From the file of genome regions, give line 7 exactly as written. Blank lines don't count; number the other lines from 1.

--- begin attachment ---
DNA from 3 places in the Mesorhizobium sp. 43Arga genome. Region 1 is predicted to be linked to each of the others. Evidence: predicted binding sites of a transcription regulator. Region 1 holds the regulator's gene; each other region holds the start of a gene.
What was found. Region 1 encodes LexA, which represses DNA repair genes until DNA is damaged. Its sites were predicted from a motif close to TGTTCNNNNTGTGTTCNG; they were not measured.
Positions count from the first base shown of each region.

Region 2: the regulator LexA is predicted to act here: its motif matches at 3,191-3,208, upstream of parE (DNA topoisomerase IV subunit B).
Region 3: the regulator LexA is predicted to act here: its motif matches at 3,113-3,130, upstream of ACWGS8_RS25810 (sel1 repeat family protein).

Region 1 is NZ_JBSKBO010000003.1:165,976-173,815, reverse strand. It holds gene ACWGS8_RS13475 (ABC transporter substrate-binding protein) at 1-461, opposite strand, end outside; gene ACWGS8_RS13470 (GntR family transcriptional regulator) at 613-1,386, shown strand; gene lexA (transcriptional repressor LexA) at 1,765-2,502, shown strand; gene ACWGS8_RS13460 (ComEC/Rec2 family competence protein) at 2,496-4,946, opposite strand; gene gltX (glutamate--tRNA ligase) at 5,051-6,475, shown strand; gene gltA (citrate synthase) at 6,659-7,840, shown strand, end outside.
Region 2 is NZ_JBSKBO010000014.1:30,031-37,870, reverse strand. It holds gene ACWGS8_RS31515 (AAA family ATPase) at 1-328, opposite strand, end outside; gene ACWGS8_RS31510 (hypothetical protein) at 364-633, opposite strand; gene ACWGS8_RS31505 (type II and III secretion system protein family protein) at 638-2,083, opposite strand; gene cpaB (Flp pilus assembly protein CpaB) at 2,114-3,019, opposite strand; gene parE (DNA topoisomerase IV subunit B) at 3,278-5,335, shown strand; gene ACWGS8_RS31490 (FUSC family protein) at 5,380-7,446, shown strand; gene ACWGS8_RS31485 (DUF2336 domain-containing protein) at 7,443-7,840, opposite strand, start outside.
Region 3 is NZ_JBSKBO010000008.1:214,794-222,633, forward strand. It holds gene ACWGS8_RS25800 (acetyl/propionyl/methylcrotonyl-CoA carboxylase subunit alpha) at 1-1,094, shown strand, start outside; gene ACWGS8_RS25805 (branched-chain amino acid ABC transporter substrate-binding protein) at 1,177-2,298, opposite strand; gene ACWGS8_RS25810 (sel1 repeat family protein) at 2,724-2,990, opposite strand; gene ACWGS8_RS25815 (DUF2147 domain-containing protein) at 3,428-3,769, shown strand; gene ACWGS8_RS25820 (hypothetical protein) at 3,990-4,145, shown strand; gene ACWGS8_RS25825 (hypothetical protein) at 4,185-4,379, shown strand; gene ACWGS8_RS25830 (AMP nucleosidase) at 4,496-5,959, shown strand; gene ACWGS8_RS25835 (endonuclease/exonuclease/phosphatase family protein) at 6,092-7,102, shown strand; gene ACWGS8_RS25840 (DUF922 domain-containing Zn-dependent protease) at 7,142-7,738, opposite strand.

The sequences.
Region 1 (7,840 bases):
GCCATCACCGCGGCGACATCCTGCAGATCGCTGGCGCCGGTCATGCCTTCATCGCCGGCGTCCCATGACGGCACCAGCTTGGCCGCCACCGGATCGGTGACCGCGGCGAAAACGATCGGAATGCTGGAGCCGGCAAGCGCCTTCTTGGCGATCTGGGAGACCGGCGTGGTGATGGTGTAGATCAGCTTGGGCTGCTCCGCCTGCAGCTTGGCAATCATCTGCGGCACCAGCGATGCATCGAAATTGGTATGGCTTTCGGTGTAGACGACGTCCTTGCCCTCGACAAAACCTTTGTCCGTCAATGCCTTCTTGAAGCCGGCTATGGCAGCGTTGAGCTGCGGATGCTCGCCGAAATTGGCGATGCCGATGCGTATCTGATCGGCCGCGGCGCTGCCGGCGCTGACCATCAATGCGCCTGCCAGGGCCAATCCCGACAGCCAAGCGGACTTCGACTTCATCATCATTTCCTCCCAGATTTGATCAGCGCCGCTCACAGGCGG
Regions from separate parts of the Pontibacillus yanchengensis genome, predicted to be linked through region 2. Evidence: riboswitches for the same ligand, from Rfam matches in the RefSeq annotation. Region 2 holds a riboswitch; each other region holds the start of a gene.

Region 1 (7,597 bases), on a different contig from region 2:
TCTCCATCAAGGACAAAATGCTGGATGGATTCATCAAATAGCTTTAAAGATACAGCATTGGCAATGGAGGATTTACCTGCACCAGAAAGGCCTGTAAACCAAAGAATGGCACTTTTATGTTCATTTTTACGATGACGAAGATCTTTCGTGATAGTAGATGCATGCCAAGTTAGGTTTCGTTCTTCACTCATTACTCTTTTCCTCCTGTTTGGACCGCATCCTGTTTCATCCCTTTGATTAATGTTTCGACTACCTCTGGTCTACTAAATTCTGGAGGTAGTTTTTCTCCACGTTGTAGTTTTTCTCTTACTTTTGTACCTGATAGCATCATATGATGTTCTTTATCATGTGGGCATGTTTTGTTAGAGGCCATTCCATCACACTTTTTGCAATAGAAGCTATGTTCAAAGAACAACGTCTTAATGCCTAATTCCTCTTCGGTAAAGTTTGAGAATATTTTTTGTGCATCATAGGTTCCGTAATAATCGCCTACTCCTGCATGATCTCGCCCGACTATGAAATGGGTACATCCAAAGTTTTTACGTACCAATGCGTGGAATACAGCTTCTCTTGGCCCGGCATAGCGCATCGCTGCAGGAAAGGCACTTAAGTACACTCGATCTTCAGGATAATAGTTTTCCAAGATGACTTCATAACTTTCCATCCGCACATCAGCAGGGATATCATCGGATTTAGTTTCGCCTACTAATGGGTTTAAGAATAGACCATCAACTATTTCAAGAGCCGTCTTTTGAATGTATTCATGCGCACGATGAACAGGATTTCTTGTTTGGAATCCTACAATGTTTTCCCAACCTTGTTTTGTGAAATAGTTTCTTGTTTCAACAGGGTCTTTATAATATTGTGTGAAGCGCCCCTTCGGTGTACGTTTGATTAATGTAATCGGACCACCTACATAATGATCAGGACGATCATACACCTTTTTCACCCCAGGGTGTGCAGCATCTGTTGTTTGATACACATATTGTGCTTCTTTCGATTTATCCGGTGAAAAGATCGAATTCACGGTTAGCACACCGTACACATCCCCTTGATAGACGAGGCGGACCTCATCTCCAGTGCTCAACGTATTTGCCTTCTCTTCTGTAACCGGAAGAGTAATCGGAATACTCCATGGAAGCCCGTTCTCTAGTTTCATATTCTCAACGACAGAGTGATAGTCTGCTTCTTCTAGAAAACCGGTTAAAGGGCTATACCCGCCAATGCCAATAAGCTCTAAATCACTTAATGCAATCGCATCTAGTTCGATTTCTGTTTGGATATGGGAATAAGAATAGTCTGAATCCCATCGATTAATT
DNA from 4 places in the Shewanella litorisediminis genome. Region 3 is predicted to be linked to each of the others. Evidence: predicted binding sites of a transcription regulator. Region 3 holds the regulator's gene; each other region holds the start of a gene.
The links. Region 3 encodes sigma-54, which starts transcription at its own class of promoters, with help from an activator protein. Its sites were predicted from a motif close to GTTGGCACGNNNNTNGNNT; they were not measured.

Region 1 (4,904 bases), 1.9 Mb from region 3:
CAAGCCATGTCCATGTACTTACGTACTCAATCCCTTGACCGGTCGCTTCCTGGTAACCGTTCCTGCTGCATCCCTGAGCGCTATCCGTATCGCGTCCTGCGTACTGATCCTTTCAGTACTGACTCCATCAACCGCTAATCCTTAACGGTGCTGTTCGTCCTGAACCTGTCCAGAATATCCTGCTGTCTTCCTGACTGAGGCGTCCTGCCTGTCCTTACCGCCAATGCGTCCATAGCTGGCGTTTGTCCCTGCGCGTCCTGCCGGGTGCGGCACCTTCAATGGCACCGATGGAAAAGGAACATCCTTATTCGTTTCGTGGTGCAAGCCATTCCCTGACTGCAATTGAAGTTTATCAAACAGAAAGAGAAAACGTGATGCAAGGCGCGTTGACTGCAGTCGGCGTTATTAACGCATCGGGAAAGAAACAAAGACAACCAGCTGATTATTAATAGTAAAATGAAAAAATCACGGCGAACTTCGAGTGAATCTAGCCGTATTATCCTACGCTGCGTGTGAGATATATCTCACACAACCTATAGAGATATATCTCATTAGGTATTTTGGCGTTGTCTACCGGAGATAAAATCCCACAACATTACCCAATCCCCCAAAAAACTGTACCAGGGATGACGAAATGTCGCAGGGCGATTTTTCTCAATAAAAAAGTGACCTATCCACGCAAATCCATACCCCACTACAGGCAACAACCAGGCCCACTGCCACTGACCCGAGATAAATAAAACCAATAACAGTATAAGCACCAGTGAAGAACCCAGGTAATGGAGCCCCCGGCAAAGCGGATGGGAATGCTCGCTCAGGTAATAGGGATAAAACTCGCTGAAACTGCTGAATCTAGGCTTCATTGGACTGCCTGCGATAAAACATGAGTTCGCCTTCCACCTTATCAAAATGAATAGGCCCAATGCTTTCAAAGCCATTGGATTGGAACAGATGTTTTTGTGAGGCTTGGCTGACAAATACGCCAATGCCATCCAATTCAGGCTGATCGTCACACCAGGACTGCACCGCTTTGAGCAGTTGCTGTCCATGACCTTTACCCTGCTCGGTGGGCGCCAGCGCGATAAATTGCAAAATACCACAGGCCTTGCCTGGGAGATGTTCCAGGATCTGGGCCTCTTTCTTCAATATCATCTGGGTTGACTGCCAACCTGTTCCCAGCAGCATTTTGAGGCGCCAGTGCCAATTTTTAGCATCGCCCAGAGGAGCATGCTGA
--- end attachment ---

Region 2 is NZ_JBSKBO010000014.1:30,031-37,870, reverse strand. It holds gene ACWGS8_RS31515 (AAA family ATPase) at 1-328, opposite strand, end outside; gene ACWGS8_RS31510 (hypothetical protein) at 364-633, opposite strand; gene ACWGS8_RS31505 (type II and III secretion system protein family protein) at 638-2,083, opposite strand; gene cpaB (Flp pilus assembly protein CpaB) at 2,114-3,019, opposite strand; gene parE (DNA topoisomerase IV subunit B) at 3,278-5,335, shown strand; gene ACWGS8_RS31490 (FUSC family protein) at 5,380-7,446, shown strand; gene ACWGS8_RS31485 (DUF2336 domain-containing protein) at 7,443-7,840, opposite strand, start outside.